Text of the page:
Inherent in these incomplete narratives is the notion that black Americans are in trouble because something is wrong with them. They are killed by police because they run from the police or they resist arrest. Black people are disproportionately impacted by COVID-19 because they suffer from comorbidities that are connected to poor lifestyle choices. Denying systemic racism, as so many still do, allows for this type of victim-blaming. It eclipses the racially toxic culture of our criminal justice system that cultivates distrust of law enforcement, and the relationship between racism and poor health. There are many incomplete, false narratives regarding black Americans – too many to name at any one moment.

Historically, cries for more truthful narratives have been ignored. In his July 5, 1852 speech, Frederick Douglass challenged the perpetuation of the myth that the July 4th holiday is a celebration for all:

“What, to the American slave, is your 4th of July? I answer; a day that reveals to him, more than all other days in the year, the gross injustice and cruelty to which he is the constant victim. To him, your celebration is a sham; your boasted liberty, an unholy license; your national greatness, swelling vanity; your sounds of rejoicing are empty and heartless; your denunciation of tyrants, brass fronted impudence; your shouts of liberty and equality, hollow mockery; your prayers and hymns, your sermons and thanksgivings, with all your religious parade and solemnity, are, to Him, mere bombast, fraud, deception, impiety, and hypocrisy — a thin veil to cover up crimes which would disgrace a nation of savages.”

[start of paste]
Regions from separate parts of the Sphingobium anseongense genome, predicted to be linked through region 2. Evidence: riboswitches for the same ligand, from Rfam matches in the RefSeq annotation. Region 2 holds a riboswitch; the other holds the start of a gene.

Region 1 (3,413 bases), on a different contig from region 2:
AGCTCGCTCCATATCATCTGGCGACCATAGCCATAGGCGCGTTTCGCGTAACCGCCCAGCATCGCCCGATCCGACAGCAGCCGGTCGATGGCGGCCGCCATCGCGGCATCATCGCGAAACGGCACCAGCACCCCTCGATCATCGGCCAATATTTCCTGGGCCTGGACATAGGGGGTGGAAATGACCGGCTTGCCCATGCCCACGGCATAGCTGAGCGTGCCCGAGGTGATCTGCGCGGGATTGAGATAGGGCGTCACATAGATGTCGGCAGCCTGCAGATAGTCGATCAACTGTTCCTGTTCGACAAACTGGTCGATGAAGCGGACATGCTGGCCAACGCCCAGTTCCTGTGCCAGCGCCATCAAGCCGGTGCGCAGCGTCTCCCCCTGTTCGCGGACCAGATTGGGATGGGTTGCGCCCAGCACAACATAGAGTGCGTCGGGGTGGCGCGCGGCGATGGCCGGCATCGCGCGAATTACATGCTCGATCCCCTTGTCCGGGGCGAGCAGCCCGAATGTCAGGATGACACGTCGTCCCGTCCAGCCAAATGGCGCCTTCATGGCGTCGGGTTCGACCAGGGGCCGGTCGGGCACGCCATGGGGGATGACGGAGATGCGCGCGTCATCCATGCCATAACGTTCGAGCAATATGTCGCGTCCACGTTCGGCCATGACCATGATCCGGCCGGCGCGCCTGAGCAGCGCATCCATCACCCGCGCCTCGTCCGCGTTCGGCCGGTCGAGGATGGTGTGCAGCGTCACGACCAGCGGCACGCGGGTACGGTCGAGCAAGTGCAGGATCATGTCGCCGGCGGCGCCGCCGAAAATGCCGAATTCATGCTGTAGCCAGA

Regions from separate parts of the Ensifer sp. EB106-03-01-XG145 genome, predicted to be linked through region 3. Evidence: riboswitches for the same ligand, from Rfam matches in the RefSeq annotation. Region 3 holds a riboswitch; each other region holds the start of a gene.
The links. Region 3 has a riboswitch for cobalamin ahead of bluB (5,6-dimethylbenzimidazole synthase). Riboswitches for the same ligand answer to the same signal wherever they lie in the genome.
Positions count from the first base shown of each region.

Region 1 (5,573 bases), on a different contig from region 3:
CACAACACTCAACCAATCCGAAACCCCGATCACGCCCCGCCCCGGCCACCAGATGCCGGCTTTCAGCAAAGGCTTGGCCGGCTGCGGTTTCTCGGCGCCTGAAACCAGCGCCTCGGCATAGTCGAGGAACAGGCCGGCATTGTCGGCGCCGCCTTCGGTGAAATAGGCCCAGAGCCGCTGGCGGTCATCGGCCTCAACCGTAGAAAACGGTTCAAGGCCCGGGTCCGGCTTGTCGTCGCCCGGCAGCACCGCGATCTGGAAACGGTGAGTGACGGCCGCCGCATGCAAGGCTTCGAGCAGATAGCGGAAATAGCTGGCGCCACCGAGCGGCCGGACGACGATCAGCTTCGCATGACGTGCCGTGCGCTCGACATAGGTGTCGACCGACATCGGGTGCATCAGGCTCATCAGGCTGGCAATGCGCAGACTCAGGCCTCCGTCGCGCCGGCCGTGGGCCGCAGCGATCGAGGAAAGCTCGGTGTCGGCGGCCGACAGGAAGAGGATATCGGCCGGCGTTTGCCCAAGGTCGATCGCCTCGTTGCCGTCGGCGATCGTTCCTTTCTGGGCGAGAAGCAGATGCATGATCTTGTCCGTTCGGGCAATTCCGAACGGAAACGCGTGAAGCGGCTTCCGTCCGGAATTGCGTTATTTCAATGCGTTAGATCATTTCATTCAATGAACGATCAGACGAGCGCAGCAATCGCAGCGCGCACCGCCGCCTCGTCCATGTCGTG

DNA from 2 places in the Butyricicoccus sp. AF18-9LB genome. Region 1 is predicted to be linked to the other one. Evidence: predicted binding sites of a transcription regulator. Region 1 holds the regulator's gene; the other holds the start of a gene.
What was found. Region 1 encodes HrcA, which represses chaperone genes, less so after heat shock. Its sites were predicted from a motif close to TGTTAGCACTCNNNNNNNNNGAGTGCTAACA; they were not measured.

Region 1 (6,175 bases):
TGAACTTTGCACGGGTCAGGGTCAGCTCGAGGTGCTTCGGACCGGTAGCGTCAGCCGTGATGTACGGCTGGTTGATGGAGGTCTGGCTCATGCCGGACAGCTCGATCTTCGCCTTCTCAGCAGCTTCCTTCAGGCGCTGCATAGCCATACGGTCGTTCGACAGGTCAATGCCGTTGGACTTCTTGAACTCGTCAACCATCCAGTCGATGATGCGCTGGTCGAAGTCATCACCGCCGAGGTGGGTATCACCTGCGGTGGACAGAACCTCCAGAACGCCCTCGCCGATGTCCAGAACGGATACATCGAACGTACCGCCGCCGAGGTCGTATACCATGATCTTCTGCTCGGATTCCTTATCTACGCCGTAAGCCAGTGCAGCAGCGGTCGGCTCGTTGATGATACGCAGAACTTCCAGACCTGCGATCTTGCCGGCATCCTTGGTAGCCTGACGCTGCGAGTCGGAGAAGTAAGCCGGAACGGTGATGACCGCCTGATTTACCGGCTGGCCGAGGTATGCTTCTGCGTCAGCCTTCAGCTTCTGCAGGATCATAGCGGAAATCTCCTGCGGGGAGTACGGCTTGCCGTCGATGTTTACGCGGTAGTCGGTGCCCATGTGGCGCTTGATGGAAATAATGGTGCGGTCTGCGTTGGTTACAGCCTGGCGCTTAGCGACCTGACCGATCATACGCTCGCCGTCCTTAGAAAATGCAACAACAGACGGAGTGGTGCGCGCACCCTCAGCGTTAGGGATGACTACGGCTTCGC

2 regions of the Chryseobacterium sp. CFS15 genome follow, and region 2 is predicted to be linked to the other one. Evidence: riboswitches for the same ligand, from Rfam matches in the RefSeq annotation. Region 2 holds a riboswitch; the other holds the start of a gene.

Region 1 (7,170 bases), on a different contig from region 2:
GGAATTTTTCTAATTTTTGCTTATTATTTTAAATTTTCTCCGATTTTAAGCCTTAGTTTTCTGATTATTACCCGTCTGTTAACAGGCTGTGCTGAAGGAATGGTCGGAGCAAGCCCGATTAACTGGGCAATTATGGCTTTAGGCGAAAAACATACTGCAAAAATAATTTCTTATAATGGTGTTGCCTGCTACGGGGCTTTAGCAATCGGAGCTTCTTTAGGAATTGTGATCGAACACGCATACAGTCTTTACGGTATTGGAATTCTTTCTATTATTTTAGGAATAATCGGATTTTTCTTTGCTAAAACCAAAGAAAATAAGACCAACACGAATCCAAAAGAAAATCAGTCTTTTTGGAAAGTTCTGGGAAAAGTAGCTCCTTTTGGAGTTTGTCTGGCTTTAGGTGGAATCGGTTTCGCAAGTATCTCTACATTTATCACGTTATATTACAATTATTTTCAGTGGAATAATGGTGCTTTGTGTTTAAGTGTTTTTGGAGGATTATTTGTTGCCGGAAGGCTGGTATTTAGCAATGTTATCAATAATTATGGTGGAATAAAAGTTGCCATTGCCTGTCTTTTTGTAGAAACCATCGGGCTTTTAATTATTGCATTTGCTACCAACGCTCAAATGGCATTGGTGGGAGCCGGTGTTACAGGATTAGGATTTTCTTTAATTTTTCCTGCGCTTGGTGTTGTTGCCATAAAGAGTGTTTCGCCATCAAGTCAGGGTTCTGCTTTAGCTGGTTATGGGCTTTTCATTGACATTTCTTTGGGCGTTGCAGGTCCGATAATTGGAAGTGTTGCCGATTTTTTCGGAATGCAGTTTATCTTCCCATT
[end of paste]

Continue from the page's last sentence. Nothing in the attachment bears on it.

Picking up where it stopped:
His words still ring true today.

Do the crises we now face – a pandemic and anti-black police brutality – present an opportunity for our country to adopt a more truthful narrative about our country’s historic racism? Will the cries of the protesters create the tipping point that will effectuate racial change? Or, will the protests soon lose momentum and return the nation to a racist status quo?

Now is the time for our country to embrace a more truthful reframing of July 4th.

July 4th should be celebrated as an annual aspiration of what we want our country to become in order to move closer to achieving racial justice, and an annual benchmark of what still needs to be done. As part of this more truthful celebration, what a fitting time for our nation to also annually acknowledge those advancements that have been made to achieve racial equality. Perhaps, this more truthful reframing of July 4th will inspire us to create new chapters in our country’s history that chronicle our affirmative advancements to confront racism.

Cheryl L. Wade is the Law School’s Harold F. McNiece Professor of Law. She is co-author, with Janis Sarra, of the recently released book, Predatory Lending and the Destruction of the African-American Dream (Cambridge University Press).

Elayne E. Greenberg is the Assistant Dean of Dispute Resolution Programs, Professor of Legal Practice, and Director of the Hugh L. Carey Center for Dispute Resolution at St. John’s Law. Her article, “Unshackling Plea Bargaining from Racial Bias,” will be published in the Journal of Criminal Law and Criminology (December 2020).

Professors Wade and Greenberg co-teach a seminar on Lynching: Restorative Justice and the Law at St. John’s. This article published originally at Jurist on July 4, 2020.